In 2009, as their father penned a letter to his successor, the twin daughters of President George W. Bush, Jenna and Barbara, wrote a letter of their own.
Their dad's would be confidential and offer advice, tucked away in the top drawer of the Resolute Desk in the Oval Office, where incoming President Barack Obama would find it on his first day of work as leader of the free world. Now a White House tradition, this had been done by every sitting president since Ronald Reagan.
And so as their father prepared to pass the torch, the Bush girls decided they had advice to offer, too - not for the new president, but for his young daughters, Sasha and Malia.
From one pair of first daughters to another, they titled it "Playing House in the White House."
Barbara and Jenna, then 27-years-old, told Sasha, 7, and Malia, 10, to surround themselves with "loyal friends," to cherish their pets in times when they'll need "the quiet comfort that only animals can provide," to slide down the banister of the solarium and play sardines on the White House lawn.
Most importantly, they said, "remember who your dad really is."
Eight years later, with just a week until Sasha and Malia leave the White House, the Bush sisters, now 35, have written a second letter - this time with advice not about living inside the White House, but out of it.
"We have watched you grow from girls to impressive young women with grace and ease. And through it all you had each other. Just like we did," they wrote in the letter, published first online by Time magazine. "Now you are about to join another rarified club, one of former First Children - a position you didn't seek and one with no guidelines. But you have so much to look forward to. You will be writing the story of your lives, beyond the shadow of your famous parents, yet you will always carry with you the experiences of the past eight years."
Americans have an odd fascination with the idea of first daughters. It has inspired a handful of popular movie narratives - Katie Holmes's "First Daughter," the Disney classic "My Date with the President's Daughter" and "Chasing Liberty" starring Mandy Moore - and was a major plotline in Aaron Sorkin's popular TV series "The West Wing," which often wove in the fictional president's complicated relationship with his three daughters.
The scrutiny these fictional first daughters faced is not unlike the pressure the real ones encounter, and for the past quarter century, Americans have had only female first children in the White House - Chelsea Clinton, the Bush twins, Malia and Sasha Obama.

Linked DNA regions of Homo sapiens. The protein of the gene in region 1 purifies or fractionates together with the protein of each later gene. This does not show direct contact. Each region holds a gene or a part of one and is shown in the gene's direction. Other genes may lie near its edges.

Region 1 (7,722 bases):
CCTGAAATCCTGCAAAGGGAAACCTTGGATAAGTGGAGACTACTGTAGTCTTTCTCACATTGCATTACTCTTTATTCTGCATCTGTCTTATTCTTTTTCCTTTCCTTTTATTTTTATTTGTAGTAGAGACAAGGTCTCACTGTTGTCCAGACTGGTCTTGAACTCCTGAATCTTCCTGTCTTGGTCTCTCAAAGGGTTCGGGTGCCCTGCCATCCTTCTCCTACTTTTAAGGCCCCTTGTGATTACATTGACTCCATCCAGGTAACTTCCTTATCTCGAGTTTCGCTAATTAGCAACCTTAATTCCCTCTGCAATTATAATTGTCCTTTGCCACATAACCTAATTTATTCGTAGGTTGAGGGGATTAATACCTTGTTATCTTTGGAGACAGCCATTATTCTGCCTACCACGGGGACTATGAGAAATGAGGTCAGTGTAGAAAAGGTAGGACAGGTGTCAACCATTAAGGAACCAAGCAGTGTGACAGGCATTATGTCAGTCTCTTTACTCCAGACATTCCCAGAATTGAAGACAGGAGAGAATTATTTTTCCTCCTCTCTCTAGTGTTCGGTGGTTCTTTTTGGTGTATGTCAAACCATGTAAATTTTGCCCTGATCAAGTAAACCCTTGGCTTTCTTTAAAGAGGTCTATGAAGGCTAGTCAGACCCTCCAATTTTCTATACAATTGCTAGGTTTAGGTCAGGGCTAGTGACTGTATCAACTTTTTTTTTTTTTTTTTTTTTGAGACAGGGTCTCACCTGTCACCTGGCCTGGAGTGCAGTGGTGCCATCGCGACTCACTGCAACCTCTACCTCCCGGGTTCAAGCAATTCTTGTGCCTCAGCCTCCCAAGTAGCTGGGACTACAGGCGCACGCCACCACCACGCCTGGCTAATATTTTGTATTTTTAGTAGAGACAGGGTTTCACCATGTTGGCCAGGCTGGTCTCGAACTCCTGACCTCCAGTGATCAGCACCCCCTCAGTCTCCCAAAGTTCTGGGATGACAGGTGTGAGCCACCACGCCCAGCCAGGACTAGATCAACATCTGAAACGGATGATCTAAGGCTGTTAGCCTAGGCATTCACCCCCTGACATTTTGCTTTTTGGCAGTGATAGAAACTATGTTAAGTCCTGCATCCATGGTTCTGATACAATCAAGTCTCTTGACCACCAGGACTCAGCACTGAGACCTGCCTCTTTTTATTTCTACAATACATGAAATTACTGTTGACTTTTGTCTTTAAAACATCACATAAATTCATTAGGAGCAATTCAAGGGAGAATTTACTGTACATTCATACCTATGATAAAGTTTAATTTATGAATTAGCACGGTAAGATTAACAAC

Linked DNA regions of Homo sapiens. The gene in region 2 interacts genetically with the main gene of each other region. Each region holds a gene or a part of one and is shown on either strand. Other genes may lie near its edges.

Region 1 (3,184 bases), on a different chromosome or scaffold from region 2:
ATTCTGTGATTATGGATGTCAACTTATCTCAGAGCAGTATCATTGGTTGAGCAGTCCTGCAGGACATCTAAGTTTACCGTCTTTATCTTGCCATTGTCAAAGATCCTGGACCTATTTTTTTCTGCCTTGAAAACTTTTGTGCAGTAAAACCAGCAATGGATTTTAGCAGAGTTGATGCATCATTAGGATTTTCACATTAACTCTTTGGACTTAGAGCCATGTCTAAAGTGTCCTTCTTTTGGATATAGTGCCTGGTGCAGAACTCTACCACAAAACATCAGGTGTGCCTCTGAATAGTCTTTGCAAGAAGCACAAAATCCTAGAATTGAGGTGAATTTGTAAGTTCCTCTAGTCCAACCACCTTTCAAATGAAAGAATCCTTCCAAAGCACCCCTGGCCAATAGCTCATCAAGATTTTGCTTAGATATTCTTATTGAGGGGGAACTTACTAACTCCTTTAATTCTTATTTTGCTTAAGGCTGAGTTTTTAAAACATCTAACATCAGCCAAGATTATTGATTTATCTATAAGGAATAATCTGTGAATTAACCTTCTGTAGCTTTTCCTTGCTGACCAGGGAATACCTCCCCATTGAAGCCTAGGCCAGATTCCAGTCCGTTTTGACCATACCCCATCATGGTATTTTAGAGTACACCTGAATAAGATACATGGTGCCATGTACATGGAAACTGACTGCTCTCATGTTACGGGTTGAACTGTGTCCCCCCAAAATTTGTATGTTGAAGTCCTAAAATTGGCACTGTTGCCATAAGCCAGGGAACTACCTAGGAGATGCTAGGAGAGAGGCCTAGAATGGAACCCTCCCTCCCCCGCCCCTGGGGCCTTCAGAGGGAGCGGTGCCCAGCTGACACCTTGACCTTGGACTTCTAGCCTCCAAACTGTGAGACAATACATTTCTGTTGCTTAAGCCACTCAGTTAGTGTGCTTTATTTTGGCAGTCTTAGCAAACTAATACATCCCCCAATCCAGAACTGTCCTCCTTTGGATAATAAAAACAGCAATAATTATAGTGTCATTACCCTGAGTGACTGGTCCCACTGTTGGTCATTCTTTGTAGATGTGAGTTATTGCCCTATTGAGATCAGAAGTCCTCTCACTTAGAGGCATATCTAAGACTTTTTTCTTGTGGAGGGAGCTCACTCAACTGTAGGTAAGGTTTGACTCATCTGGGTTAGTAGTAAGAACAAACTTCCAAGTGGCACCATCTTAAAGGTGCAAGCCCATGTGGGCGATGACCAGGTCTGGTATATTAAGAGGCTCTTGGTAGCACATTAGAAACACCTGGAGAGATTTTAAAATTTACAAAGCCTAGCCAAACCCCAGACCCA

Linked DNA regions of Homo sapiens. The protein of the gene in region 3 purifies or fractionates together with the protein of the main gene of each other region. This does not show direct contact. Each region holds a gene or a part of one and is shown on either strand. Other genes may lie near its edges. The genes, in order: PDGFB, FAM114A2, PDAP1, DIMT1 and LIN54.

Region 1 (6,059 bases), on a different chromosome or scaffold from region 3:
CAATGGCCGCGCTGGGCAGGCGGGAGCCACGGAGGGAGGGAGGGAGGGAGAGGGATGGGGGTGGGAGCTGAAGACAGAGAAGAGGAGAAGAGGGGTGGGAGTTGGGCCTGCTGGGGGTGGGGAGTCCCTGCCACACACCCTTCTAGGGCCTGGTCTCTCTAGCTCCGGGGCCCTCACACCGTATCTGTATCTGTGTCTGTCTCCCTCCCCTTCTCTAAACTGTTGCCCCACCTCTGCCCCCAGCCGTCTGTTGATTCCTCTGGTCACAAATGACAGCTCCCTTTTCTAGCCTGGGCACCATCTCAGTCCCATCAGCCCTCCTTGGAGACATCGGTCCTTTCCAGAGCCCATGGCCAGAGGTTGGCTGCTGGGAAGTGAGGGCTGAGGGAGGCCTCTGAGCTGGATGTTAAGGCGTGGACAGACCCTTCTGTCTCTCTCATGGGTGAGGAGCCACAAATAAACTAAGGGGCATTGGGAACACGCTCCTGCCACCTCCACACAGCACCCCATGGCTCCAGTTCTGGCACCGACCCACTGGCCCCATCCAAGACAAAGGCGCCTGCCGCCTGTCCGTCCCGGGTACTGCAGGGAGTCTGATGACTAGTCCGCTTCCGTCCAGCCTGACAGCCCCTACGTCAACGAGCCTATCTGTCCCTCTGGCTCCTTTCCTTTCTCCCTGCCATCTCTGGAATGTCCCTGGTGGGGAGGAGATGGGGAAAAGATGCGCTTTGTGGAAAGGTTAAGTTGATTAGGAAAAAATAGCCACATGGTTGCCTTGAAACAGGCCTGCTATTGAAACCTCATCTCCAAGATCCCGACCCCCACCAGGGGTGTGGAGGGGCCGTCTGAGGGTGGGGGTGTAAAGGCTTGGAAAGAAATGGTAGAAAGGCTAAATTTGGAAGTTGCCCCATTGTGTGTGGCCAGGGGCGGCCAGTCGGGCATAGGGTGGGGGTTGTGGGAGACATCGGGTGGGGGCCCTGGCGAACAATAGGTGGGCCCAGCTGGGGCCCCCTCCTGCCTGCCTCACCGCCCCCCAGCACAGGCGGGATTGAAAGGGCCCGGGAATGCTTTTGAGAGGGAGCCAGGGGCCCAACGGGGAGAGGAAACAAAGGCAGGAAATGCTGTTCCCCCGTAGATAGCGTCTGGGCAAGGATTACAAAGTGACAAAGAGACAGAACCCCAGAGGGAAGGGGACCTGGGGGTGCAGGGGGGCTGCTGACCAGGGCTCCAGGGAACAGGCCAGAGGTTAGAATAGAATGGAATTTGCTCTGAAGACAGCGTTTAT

And perhaps no first children were confronted with the harsh reality of having a dad in chief as much as Jenna and Barbara Bush, whose father was in the White House during their college years and whose antics with underage drinking drew intense publicity.
The sisters made note of that in their letter to the Obama sisters.
"Enjoy college. As most of the world knows, we did," they wrote. "And you won't have the weight of the world on your young shoulders anymore."
In 2014, a Hill staffer for a Republican congressman resigned amid widespread backlash after she criticized on social media the appearance of Sasha and Malia during the televised traditional turkey pardon on Thanksgiving.
"Dear Sasha and Malia, I get you're both in those awful teen years, but you're a part of the First Family, try showing a little class," the staffer wrote at the time. "Rise to the occasion. Act like being in the White House matters to you. Dress like you deserve respect, not a spot at a bar."
Jenna Bush Hager, who kept her family name after she was married, defended the Obama girls after the incident, saying she felt "fiercely protective of them."
That sentiment was obvious in the letter she and her sister penned Thursday.
The Bush twins encouraged Malia and Sasha to keep in contact with the people that made their stay in the White House feel normal, including their Secret Service agents, and challenged them to use their political and diplomatic experiences as first daughters for the greater good.
"You have lived through the unbelievable pressure of the White House," they closed the letter. "You have listened to harsh criticism of your parents by people who had never even met them. You stood by as your precious parents were reduced to headlines. Your parents, who put you first and who not only showed you but gave you the world.
"As always, they will be rooting for you as you begin your next chapter. And so will we."
Jenna Bush Hager is a correspondent for the "Today" show on NBC and her sister, Barbara, is the CEO and co-founder of Global Health Corps, a nonprofit focused on the global health equity movement.